I have just started reading "Blink, the power of thinking without thinking" by Malcolm Gladwell. Similarly to Freakonomics, this book has sold very well in the US. I was thus curious about it.
Overall, it is fun to read, although a bit unorganized. But what is especially striking for me is the main claim that humans can reason unconsciously.
More precisely, there are many situations (and the book gives a large number of surprising yet convincing examples) where humans are able to perform difficult "classification" tasks unexpectedly fast. For example, some art experts are able to tell apart genuine sculptures from fake ones virtually in a blink. Even more surprising: they are completely unable to explain what makes them think a specific sculpture is fake!
It thus seems (and there are plenty of psychological studies about this), that, with enough training, humans are able to learn very difficult classification (I take it in the classical Machine Learning sense) tasks, including tasks that are not natural.
Let me try to explain what is new here.
We know that humans are very good at learning certain classification tasks: young children can classify objects from images very easily and get a much better performance than any computer to date.
Also we know that once this has been learned, the actual classification of any new image can be done in a few milliseconds.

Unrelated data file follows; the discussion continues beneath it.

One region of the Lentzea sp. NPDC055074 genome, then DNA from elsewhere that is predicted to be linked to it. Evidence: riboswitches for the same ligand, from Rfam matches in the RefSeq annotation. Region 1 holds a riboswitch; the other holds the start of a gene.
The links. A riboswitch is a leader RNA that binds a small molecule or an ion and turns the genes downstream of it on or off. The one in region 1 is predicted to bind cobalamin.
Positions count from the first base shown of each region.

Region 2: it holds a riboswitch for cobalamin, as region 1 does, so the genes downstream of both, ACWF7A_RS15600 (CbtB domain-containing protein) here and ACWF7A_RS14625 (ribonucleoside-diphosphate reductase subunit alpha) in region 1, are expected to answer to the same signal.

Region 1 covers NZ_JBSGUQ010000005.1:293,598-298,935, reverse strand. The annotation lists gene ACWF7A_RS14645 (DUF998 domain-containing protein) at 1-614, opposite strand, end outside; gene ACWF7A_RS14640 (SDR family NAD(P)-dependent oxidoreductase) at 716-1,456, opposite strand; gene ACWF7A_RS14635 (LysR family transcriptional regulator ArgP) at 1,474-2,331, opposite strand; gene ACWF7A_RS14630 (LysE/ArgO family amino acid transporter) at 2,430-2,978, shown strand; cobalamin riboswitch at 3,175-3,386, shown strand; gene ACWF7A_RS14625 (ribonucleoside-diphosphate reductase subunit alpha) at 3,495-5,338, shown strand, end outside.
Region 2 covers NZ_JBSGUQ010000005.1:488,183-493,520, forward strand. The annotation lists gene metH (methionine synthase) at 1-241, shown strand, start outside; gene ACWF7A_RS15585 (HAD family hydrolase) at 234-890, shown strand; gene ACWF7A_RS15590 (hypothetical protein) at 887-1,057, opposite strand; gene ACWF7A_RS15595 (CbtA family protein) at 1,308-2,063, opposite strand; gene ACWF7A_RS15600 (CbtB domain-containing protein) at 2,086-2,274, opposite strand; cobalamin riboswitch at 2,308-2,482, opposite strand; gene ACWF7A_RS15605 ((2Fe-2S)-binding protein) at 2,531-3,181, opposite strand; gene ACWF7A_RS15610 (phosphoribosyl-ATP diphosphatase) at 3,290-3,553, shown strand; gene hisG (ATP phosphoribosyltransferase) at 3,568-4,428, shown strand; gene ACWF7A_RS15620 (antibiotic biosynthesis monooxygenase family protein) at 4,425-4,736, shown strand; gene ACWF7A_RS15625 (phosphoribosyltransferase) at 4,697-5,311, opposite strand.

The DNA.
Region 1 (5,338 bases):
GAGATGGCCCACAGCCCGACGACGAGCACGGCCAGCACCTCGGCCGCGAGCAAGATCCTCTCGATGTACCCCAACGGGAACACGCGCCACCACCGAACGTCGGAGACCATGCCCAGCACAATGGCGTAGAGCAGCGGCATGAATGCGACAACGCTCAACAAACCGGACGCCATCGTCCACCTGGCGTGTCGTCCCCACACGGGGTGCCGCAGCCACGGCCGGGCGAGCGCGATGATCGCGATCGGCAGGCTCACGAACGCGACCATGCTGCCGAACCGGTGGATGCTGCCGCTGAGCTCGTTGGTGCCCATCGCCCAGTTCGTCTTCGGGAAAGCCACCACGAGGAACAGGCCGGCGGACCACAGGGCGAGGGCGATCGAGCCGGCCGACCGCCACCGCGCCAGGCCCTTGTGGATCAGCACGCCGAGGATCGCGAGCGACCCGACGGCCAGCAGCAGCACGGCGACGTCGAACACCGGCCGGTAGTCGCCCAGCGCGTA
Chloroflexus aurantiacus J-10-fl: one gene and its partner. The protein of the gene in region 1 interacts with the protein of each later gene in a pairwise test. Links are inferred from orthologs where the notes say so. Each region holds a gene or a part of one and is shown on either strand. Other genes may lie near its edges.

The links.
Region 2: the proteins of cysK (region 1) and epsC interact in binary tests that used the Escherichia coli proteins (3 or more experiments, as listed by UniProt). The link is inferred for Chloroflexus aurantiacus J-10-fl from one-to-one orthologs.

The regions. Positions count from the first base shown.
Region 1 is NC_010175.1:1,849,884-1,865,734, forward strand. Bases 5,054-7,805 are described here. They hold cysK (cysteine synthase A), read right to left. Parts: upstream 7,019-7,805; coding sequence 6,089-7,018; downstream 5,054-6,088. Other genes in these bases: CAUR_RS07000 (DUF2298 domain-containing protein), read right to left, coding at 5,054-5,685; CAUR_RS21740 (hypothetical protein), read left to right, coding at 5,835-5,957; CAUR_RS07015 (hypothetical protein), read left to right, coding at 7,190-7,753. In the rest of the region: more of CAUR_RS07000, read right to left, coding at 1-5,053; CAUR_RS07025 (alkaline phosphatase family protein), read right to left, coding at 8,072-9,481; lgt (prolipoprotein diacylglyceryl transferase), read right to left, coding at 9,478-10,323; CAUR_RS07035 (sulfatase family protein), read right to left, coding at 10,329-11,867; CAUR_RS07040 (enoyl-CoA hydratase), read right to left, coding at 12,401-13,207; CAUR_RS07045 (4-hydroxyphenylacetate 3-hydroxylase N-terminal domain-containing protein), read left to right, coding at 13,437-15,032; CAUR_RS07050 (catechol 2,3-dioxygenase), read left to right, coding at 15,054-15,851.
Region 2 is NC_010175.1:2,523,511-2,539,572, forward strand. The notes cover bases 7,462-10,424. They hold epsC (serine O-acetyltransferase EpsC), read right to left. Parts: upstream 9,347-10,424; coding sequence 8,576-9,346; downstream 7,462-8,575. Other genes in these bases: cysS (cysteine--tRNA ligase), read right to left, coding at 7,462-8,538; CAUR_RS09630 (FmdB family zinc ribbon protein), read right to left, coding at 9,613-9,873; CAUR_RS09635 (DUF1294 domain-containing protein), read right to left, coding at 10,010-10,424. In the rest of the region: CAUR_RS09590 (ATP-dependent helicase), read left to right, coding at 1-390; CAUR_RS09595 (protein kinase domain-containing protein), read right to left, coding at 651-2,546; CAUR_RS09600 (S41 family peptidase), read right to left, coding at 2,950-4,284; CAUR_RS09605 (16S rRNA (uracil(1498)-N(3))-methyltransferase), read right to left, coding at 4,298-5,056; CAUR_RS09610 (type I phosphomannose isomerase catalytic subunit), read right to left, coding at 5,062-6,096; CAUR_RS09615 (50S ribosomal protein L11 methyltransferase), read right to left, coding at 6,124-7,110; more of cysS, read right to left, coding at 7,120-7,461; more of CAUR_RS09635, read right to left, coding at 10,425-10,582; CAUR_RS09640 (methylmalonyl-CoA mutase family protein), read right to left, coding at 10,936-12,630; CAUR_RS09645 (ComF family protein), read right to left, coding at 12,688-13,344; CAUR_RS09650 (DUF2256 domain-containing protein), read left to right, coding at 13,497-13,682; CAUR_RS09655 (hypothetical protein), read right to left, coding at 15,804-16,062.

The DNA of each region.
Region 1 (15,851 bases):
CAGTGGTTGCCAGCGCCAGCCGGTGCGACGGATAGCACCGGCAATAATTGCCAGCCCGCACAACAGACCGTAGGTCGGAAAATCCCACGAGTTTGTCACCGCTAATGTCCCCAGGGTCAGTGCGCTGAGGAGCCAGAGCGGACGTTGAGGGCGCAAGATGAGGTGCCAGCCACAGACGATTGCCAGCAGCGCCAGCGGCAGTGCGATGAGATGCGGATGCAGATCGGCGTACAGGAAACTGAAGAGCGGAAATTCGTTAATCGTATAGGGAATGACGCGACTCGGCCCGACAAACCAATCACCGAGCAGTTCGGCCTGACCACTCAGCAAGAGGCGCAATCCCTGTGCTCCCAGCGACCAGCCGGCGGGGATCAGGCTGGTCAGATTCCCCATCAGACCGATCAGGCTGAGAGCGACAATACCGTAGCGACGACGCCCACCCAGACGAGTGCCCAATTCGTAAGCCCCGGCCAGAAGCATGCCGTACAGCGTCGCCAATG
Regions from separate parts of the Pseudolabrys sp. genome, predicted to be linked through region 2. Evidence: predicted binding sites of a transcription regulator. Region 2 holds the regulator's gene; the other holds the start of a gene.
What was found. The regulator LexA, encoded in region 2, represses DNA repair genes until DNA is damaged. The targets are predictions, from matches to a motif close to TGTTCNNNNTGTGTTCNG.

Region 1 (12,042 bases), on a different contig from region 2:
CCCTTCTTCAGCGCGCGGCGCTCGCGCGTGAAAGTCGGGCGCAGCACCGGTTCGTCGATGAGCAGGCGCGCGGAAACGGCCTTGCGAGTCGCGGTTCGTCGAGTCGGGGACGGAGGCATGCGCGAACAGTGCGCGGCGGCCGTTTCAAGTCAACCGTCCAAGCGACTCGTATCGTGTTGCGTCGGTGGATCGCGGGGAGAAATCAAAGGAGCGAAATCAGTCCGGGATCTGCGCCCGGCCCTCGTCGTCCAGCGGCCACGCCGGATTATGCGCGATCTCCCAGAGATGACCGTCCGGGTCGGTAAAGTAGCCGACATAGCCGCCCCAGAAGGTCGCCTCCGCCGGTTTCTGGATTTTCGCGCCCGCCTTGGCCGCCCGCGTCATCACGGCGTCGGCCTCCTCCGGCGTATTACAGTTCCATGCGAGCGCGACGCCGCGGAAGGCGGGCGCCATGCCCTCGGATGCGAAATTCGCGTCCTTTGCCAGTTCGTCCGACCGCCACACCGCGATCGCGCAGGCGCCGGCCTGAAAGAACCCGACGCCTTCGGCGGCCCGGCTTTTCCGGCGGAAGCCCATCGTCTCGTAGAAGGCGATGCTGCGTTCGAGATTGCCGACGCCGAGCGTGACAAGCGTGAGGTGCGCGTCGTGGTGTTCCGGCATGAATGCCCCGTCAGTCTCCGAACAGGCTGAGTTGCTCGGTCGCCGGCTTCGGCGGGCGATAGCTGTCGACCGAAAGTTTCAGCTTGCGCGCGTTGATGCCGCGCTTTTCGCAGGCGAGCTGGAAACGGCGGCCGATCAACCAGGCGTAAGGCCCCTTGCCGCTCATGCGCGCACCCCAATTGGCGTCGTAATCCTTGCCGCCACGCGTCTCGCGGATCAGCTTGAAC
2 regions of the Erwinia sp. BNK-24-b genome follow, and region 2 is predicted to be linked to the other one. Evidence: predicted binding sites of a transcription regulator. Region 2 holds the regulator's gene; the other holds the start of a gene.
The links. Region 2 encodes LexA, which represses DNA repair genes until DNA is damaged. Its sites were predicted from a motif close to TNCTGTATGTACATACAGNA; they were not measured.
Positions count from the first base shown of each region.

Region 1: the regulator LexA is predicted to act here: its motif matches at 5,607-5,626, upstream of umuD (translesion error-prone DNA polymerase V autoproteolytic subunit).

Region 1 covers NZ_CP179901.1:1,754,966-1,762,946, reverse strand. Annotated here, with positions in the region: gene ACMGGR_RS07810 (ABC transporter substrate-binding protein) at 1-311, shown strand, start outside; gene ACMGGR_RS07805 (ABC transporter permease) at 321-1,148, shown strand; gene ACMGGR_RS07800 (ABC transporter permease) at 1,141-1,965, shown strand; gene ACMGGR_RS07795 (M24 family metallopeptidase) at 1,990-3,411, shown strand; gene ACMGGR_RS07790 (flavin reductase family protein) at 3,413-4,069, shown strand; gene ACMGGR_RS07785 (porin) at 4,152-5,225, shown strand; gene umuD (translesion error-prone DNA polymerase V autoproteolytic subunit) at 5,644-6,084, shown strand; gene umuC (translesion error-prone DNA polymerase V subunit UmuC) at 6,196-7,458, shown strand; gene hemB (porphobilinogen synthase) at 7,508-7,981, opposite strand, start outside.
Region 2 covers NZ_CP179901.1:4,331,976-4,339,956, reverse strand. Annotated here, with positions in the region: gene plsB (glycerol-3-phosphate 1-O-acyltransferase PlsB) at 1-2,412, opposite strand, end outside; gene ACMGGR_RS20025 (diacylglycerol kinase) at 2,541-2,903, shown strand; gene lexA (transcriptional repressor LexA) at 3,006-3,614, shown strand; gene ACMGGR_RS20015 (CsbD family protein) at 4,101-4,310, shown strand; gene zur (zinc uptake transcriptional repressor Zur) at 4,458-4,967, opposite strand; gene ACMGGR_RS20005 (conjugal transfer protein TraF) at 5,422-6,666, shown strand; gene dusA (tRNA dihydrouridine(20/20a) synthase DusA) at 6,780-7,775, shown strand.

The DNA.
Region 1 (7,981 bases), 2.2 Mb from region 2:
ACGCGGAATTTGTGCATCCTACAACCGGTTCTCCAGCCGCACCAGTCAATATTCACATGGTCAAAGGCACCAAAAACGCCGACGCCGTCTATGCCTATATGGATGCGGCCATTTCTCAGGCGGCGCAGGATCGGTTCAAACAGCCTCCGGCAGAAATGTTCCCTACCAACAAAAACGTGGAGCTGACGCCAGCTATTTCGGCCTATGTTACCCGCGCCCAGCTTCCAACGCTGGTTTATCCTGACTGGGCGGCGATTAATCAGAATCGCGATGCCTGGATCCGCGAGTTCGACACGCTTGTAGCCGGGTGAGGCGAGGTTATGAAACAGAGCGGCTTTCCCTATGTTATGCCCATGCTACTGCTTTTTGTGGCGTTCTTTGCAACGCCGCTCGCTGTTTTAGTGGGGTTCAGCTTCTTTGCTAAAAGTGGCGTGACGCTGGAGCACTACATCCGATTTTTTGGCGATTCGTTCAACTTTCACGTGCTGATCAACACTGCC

Hence, with enough training, the brain is able to perform this complicated task very easily, without requiring any conscious reasoning to take place.
However, I used to think that the tasks we can learn easily are those for which we have a sufficiently strong prior encoded into our genes. In other words, I thought that the ability to learn visual classification tasks was the result of a long natural evolution (which provides us with the appropriate pre-wiring, or the prior in Bayesian terms) combined with a short period of adaptation (similar to computing the posterior in Bayesian terms again).
What is new to me in this book is the following: we can be trained to perform tasks that have nothing to do with evolutionary constraints, and this training can be performed unconsciously (without any explicit or conscious reasoning). An example of this phenomenon is given in the book: a tennis coach once realized that he could predict whether a tennis player would miss his service right before he would hit the ball. However he would not be able to explain why and how he could do so!
This may show that our brain hosts a powerful learning engine (with a powerful feature extractor to isolate the relevant information) that does not even require our attention to be triggered and that can deal with many different learning tasks.
Of course this raises the question of the prior: we know that there is no better learning algorithm, but only algorithms better adapted to learning problems. In other words, we can only learn the problems that have a large enough weight under the prior, which means it is hard to be good simultaneously for many different tasks.
Why is it that the prior encode into our brain allows us to learn such useless tasks as being able to tell whether a tennis-man will fail his service? and why is it that this prior is not more "peaked" around the tasks that are really useful for our survival?
I guess this book is related to a lot of interesting cognitive science problems but it also revived my interest in human learning and its relationship to Machine Learning...